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Supreme Court backs Covid-19 insurance payouts

The Supreme Court has mostly accepted an FCA appeal which opens the door to Covid-19 business interruption (BI) insurance payouts.

An estimated 370,000 SME policyholders could be helped by the judgment.

Last year the FCA launched a business interruption insurance test case to seek a judicial judgment on whether insurers should pay out after many argued Covid-19 interruption was not covered by policies. 

The Supreme Court today delivered its judgment on the test case and substantially allowed the FCA’s appeal on behalf of policyholders. 

The FCA says this should complete the legal process for impacted policies and means that many thousands of policyholders will now have their claims for coronavirus-related business interruption losses paid. Payouts could total millions of pounds and help thousands of small firms as well as preserving jobs.

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Sheldon Mills, executive director, consumers and competition at the FCA, said: “Coronavirus is causing substantial loss and distress to businesses and many are under immense financial strain to stay afloat.

“This test case involved complex legal issues. Our aim throughout this test case has been to get clarity for as wide a range of parties as possible, as quickly as possible, and today’s judgment decisively removes many of the roadblocks to claims by policyholders.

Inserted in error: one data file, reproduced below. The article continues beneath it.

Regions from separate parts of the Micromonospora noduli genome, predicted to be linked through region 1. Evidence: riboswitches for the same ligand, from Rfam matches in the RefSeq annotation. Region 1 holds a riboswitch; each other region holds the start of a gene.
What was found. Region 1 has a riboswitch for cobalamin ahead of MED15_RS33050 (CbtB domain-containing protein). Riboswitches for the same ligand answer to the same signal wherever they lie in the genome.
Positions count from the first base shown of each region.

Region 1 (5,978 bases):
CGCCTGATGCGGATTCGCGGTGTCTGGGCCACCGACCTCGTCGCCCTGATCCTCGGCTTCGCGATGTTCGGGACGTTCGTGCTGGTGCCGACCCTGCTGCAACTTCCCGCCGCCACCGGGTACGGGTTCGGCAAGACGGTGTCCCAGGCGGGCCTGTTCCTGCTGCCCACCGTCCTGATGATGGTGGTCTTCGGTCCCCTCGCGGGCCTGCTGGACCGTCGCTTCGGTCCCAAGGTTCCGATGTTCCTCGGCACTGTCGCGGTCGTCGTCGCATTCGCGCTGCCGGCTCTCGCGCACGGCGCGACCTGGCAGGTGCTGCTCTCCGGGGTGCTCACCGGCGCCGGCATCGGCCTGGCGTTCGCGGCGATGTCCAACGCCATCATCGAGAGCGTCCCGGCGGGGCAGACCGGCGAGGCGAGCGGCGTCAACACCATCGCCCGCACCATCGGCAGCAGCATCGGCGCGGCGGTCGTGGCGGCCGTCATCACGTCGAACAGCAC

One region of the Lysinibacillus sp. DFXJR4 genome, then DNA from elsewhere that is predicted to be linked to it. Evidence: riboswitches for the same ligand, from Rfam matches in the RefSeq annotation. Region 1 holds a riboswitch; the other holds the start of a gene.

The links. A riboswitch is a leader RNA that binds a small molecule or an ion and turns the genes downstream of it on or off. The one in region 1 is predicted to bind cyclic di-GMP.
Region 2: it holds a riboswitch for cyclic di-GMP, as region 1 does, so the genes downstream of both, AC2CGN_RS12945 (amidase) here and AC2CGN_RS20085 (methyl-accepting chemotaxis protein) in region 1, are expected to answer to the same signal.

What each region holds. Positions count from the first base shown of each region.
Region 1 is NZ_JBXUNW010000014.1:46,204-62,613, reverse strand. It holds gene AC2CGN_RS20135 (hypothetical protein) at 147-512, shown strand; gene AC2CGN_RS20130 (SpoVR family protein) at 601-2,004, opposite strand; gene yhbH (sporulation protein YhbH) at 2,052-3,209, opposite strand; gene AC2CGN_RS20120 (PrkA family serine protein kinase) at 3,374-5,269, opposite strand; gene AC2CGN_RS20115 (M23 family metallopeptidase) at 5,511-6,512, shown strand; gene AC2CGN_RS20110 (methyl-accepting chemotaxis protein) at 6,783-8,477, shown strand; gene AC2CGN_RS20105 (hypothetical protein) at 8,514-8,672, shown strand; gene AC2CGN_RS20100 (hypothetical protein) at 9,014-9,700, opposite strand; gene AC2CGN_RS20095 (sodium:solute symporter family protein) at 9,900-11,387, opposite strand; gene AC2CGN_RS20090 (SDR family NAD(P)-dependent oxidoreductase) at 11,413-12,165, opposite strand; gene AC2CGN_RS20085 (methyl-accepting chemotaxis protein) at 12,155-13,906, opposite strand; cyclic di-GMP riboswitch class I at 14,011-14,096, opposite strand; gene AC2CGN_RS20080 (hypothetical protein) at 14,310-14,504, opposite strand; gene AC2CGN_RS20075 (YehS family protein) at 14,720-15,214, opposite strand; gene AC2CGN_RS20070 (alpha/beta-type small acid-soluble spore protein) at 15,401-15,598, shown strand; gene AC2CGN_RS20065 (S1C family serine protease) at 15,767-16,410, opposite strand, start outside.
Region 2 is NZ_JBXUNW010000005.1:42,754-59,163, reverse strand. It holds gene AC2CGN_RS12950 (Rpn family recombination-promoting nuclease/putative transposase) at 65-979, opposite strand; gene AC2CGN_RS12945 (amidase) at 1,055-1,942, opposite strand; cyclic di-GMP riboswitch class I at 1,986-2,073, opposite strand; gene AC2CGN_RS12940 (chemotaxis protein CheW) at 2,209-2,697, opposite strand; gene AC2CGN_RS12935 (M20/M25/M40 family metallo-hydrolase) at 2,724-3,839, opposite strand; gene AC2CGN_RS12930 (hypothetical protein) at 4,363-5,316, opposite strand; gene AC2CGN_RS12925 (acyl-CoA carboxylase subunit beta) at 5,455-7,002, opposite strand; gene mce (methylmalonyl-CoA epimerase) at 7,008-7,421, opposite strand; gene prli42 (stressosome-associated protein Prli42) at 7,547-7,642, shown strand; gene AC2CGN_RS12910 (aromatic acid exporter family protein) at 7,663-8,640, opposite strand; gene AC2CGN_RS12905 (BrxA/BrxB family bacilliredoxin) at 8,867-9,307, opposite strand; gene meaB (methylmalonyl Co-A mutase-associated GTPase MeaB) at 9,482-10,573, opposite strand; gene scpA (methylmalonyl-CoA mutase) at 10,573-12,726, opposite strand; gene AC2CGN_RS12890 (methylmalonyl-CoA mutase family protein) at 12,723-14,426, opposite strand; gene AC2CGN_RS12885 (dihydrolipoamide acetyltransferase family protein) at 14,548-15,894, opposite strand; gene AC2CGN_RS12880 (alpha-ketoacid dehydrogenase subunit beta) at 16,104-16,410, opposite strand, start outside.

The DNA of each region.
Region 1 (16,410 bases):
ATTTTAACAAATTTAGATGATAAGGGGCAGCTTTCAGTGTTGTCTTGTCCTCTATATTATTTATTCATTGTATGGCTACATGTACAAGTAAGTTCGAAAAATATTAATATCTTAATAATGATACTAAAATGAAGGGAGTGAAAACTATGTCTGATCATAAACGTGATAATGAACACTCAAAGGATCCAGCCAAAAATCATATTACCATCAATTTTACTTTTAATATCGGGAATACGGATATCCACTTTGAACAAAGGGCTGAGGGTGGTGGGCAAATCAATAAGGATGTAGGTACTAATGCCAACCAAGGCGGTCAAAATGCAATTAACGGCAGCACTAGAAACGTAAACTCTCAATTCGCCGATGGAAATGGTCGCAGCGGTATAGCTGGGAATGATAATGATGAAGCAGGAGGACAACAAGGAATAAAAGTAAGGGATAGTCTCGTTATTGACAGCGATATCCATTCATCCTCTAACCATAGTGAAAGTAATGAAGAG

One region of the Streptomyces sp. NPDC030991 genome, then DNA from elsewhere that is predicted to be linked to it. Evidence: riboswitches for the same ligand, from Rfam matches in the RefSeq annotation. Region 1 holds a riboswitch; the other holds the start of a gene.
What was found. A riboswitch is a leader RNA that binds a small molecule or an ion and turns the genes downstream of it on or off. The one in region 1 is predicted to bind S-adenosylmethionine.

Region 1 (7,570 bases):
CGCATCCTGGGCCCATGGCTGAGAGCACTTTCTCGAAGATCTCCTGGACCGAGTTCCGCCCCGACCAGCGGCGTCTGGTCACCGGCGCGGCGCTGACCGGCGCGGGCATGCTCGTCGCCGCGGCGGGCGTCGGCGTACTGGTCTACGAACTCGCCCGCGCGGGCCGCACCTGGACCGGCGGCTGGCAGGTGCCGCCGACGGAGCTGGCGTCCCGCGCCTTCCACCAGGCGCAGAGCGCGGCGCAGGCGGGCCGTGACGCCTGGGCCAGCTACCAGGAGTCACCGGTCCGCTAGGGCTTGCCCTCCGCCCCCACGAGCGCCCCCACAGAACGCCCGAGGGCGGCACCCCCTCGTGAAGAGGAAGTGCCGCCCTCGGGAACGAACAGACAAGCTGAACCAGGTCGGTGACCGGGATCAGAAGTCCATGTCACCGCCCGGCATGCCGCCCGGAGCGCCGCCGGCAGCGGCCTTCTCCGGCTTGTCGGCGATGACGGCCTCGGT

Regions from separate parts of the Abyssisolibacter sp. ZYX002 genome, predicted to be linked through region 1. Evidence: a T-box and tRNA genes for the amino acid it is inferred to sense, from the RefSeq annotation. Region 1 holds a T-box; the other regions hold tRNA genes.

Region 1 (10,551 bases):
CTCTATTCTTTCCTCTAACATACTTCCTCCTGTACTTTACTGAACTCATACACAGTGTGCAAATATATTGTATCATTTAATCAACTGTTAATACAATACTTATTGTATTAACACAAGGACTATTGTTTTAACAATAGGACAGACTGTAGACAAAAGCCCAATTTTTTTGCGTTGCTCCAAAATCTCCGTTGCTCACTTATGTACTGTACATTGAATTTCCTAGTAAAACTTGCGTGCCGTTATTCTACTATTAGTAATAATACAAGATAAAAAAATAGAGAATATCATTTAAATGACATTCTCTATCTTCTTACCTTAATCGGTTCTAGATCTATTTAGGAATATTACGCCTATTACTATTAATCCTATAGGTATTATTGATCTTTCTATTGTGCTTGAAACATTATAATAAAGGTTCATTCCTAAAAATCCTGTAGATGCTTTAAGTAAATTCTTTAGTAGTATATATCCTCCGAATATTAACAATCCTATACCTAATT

‘We will be working with insurers to ensure that they now move quickly to pay claims that the judgment says should be paid, making interim payments wherever possible. Insurers should also communicate directly and quickly with policyholders who have made claims affected by the judgment to explain next steps.

There have been large numbers of claims under business interruption (BI) policies but insurers argued that Covid-19 was an exceptional event and many refused to pay out.

Most SME policies are focused on property damage and only have basic cover for BI as a consequence of property damage, the FCA said. But some policies also cover BI from other causes, in particular infectious or notifiable diseases and prevention of access and public authority closures or restrictions.

Some insurers accepted liability but many did not and there have been a number of disputes.

The FCA selected a representative sample of 21 types of policy issued by eight insurers to provide a test case. Some 370,000 policyholders were identified as holding 700 types of policies issued by 60 insurers that may be affected by the outcome of the test case.   

The FCA says it believes the judgment will bring to an end legal arguments under 14 types of policy issued by six insurers but it remains to be seen whether insurers will continue to oppose payouts or take further legal action.

The FCA will soon be issuing a Q&A and guidance on the judgement.

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